|Year : 2018 | Volume
| Issue : 8 | Page : 1003-1004
Association between Elevated Resting Heart Rate and Metabolic Syndrome in a Community-Based Population
Xing Gao1, Yong Zhou2, Yu-Chen Guo1, Quan Chen1, Xing-Yun Lei1, Hong-Pu Hu1
1 Department of Health Information Management, Institute of Medical Information, Chinese Academy of Medical Sciences, Beijing 100020, China
2 Beijing Institute of Heart, Lung and Blood Vessel Diseases, Beijing Anzhen Hospital, Capital Medical University, Beijing 100029, China
|Date of Submission||04-Jan-2018|
|Date of Web Publication||12-Apr-2018|
Prof. Hong-Pu Hu
Institute of Medical Information, Chinese Academy of Medical Sciences, Beijing 100020
Source of Support: None, Conflict of Interest: None
|How to cite this article:|
Gao X, Zhou Y, Guo YC, Chen Q, Lei XY, Hu HP. Association between Elevated Resting Heart Rate and Metabolic Syndrome in a Community-Based Population. Chin Med J 2018;131:1003-4
|How to cite this URL:|
Gao X, Zhou Y, Guo YC, Chen Q, Lei XY, Hu HP. Association between Elevated Resting Heart Rate and Metabolic Syndrome in a Community-Based Population. Chin Med J [serial online] 2018 [cited 2018 Apr 26];131:1003-4. Available from: http://www.cmj.org/text.asp?2018/131/8/1003/229885
To the Editor: Metabolic syndrome (MetS) is a major public health issue, resulting in accelerated development of diabetes mellitus, cardiovascular disease, kidney disease, and even cancer. Resting heart rate (RHR) may be an independent risk factor for MetS. Herein, we reported a cohort study to determine the association of RHR with the risks of MetS in general population in northern China.
Jidong cohort was located in Tangshan. The cohort members completed a standardized questionnaire and underwent physical examinations and laboratory assessments at recruitment from 2013 to 2014. Among them, 7041 participants with complete data of MetS and RHR were available, and 188 participants with the history of heart failure, myocardial infarction, atrial fibrillation or atrial flutter or the medication history of β-receptor blocker were excluded from the study. Finally, a total of 6853 participants were included in the study. RHR was measured for participants sitting in a controlled environment for at least 5 min at a room temperature between 22°C and 25°C in the morning between 8:00 AM and 11:00 AM. Participants had banned smoking and drinking coffee, tea or wine for at least 3 h and had not exercised in the last 30 min before measuring RHR. All medical examinations were conducted by specially trained doctors and nurses. RHR was examined using electrocardiogram and was classified into <60, 60–69, 70–79, 80–89, and ≥90 beats/min. The diagnosis of the MetS was based on the new definition of the International Diabetes Federation for China. A multivariable logistic analysis was used to evaluate the association between RHR and MetS.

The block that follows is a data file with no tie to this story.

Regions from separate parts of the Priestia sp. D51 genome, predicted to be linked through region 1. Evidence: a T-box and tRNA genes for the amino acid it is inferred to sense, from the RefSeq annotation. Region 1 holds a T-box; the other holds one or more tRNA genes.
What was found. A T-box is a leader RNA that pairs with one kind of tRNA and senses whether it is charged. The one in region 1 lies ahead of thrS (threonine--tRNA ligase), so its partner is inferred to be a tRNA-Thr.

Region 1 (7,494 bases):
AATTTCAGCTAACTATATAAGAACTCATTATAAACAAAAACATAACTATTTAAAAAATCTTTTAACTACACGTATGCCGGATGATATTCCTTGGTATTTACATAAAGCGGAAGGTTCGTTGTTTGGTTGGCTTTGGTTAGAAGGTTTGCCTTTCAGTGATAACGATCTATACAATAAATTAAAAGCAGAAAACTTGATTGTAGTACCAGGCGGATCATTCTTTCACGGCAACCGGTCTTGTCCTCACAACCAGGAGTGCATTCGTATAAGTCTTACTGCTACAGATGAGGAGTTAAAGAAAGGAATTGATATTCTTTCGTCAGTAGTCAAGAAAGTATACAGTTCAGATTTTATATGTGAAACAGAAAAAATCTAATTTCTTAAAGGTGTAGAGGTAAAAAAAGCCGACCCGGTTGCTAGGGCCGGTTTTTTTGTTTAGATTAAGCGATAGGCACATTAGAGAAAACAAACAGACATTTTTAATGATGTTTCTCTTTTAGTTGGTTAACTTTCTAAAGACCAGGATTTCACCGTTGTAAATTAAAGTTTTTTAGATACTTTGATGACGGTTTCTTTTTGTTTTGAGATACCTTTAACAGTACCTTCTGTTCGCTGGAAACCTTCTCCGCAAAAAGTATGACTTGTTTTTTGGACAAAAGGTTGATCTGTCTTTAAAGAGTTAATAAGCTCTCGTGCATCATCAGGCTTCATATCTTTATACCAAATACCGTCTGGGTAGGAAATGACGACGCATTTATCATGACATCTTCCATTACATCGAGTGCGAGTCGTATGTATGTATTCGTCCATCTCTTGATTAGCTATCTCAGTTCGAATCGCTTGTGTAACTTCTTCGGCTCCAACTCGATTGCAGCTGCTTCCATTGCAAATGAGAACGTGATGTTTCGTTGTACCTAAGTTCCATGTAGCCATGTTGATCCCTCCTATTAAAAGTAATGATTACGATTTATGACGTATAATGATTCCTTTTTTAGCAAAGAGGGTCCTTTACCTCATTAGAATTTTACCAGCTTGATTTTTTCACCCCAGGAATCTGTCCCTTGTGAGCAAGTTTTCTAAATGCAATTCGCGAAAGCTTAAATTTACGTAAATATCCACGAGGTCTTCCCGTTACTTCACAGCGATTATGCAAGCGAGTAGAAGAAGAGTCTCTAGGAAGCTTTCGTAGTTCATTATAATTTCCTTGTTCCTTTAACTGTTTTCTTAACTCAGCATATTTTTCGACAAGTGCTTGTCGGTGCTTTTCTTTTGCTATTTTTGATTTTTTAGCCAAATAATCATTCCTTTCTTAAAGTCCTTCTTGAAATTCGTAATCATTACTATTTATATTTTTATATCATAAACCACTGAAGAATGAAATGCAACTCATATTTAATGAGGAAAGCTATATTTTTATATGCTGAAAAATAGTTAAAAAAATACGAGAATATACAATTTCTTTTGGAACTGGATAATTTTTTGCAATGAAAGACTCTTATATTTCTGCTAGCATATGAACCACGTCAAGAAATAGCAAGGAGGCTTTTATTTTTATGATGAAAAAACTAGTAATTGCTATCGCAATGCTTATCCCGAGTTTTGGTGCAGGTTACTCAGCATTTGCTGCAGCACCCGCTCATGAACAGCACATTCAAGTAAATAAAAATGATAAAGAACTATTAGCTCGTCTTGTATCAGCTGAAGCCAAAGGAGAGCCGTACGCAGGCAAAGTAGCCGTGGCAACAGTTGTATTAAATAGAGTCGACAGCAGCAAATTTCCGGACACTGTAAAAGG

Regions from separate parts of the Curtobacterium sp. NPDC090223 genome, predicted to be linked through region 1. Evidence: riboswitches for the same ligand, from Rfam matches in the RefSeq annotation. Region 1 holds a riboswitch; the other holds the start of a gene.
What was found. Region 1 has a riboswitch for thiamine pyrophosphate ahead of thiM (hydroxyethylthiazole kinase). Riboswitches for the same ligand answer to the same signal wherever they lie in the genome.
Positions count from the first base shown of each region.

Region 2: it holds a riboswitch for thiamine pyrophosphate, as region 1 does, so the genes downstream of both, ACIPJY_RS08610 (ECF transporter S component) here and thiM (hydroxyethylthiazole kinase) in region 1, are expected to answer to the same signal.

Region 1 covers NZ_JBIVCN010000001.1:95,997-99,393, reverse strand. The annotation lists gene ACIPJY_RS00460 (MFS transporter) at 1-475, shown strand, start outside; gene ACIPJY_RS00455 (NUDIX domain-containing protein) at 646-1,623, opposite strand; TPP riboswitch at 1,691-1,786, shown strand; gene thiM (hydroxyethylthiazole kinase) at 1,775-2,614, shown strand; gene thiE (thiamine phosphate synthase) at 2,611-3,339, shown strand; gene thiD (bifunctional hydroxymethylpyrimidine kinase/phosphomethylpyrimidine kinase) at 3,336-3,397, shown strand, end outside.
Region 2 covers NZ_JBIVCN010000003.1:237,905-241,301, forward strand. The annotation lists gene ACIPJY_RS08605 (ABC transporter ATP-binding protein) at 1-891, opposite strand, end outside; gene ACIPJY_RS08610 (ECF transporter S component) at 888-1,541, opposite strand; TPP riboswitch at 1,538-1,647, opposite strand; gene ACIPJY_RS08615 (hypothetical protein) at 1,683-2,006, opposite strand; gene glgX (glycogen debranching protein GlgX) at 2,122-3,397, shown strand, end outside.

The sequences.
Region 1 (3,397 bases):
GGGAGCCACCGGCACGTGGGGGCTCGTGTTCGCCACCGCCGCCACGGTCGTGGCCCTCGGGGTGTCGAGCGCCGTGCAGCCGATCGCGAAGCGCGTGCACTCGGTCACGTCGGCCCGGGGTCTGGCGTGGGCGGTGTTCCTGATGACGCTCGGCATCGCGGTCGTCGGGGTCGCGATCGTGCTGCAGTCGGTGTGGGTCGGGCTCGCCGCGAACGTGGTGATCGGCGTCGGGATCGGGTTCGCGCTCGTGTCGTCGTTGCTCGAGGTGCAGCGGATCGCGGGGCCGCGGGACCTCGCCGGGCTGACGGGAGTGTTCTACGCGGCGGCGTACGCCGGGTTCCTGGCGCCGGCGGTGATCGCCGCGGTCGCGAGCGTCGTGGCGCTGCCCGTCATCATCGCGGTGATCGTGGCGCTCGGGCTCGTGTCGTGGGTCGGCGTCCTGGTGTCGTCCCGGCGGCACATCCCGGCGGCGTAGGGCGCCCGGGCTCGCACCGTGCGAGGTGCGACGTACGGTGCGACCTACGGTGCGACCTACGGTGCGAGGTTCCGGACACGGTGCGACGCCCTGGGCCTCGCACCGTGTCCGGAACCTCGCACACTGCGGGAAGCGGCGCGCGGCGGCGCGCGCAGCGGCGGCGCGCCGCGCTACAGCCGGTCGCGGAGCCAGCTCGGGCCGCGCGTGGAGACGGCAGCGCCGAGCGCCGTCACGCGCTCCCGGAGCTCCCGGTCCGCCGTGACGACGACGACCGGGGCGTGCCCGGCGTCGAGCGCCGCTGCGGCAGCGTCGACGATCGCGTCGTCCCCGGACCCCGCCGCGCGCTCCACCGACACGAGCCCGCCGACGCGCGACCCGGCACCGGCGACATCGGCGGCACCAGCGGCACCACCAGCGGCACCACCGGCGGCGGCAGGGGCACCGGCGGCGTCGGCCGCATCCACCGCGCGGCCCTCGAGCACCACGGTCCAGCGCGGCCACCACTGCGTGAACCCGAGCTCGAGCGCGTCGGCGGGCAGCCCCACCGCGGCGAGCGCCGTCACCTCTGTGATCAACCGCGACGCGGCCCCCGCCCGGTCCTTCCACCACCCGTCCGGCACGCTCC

In this study, a total of 2023 (29.5%) participants were diagnosed with the MetS. The mean age of participants was 42.5 years old and 51.6% (3541) were men. With the RHR increasing, the prevalence of MetS also increased. Compared to participants with RHR <60 beats/min, the odds ratios (95% confidence intervals) for participants with the RHR of 70–79, 80–89, and ≥90 beats/min groups were 1.45 (1.18–1.79), 1.89 (1.50–2.40), and 2.36 (1.76–3.16), respectively [Figure 1], after adjusting for age, gender, income, education, physical activity, drinking, and smoking. Subgroup analysis showed that individuals aged younger than 45 years had a higher risk to develop MetS than those older than 45 years [Table 1].
|Figure 1: Odds ratios and 95% confidence interval for developing metabolic syndrome according to categories of resting heart rate. Model 1: Unadjusted; .Model 2: Adjusted for age and gender; Model 3: Adjusted for age, gender, income, education, physical activity, drinking, smoking.|
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|Table 1: Logistic analysis of resting heart rate and metabolic syndrome stratified by age, gender, and physical activity|
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Our findings validate previous studies that RHR is correlated to the development of MetS among different populations., However, It was also found that the risk of MetS was higher in younger participants (<45 years) than in older participants (≥45 years) as RHR increased, which was not consistent with the similar study. The increasing pressure of working and living young people faced in this study may explain the difference between our study and previous studies. The possible reasons for the association might be the acceleration of RHR which would stimulate the sympathetic dysfunction which in turn could affect some main indicators of insulin resistance and blood pressure that finally result in the occurrence of MetS. The findings of this study might provide a new clue for clinicians to conduct early detection and intervention for MetS.
Declaration of patient consent
The authors certify that they have obtained all appropriate patient consent forms. In the form(s), the patient(s)/patient's guardians has/have given his/her/their consent for his/her/their images and other clinical information to be reported in the journal. The patients/patient's guardians understand that their names and initials will not be published and due efforts will be made to conceal their identity, but anonymity cannot be guaranteed.
Financial support and sponsorship
This study was supported by grants from the National Social Science Fund of China (No. 17BGL184) and Central-level Nonprofit Scientific Research Institutes of Basic Scientific Research Projects of China (No. 2017PT63009).
Conflicts of interest
There are no conflicts of interest.
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